12 Songs, 44 Minutes

EDITORS’ NOTES

Jimmy Eat World mark more than a decade of music-making with their sixth studio release, Chase This Light, hiring producer Butch Vig to give the record some spit and polish. Some fans may whine there is more polish than spit here, as the band hangs on to their original post-punk aspirations with a dangerously thin thread. The first single, “Big Casino,” is built on a solid J.E.W. foundation, with energetic, buzzing guitars pushing Jim Adkins’ vocals to their emotional brink, a sticky chorus thrown out there just often enough to keep you hooked. A strong contender for single treatment, “Let it Happen,” follows, with a clever and acerbic lyrical lashing (“I can laugh it off… heh heh heh heh…”), and even the third track is readymade for radio play. The best moment here is a real stylistic diversion, and shows what the band is capable of: “Gotta Be Somebody’s Blues” starts off with creeping, atonal guitar strumming that gets swept up into a yowling, warped phalanx of strings, and Adkins’ quiet vocal delivery nails the somber mood.  It feels experimental and dramatic, and is completely satisfying.

EDITORS’ NOTES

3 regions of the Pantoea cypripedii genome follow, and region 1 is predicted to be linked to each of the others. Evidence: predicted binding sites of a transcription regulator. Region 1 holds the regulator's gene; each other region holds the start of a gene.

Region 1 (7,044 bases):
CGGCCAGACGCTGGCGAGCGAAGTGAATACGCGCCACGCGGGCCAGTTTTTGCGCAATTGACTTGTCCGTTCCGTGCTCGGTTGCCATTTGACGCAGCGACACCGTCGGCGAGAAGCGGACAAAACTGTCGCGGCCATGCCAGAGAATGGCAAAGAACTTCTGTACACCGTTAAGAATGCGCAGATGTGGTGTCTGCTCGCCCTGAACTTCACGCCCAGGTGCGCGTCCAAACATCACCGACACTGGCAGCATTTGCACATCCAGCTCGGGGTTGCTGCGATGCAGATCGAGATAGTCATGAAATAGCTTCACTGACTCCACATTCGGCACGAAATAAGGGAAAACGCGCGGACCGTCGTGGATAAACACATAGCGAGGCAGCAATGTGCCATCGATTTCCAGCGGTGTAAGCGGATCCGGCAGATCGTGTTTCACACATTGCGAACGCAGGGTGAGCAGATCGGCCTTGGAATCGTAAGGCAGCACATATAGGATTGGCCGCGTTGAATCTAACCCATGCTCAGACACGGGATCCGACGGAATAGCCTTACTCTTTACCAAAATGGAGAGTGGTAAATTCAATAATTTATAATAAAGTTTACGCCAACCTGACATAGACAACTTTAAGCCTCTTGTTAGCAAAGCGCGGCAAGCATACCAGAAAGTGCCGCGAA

Jimmy Eat World mark more than a decade of music-making with their sixth studio release, Chase This Light, hiring producer Butch Vig to give the record some spit and polish. Some fans may whine there is more polish than spit here, as the band hangs on to their original post-punk aspirations with a dangerously thin thread. The first single, “Big Casino,” is built on a solid J.E.W. foundation, with energetic, buzzing guitars pushing Jim Adkins’ vocals to their emotional brink, a sticky chorus thrown out there just often enough to keep you hooked. A strong contender for single treatment, “Let it Happen,” follows, with a clever and acerbic lyrical lashing (“I can laugh it off… heh heh heh heh…”), and even the third track is readymade for radio play. The best moment here is a real stylistic diversion, and shows what the band is capable of: “Gotta Be Somebody’s Blues” starts off with creeping, atonal guitar strumming that gets swept up into a yowling, warped phalanx of strings, and Adkins’ quiet vocal delivery nails the somber mood.  It feels experimental and dramatic, and is completely satisfying.

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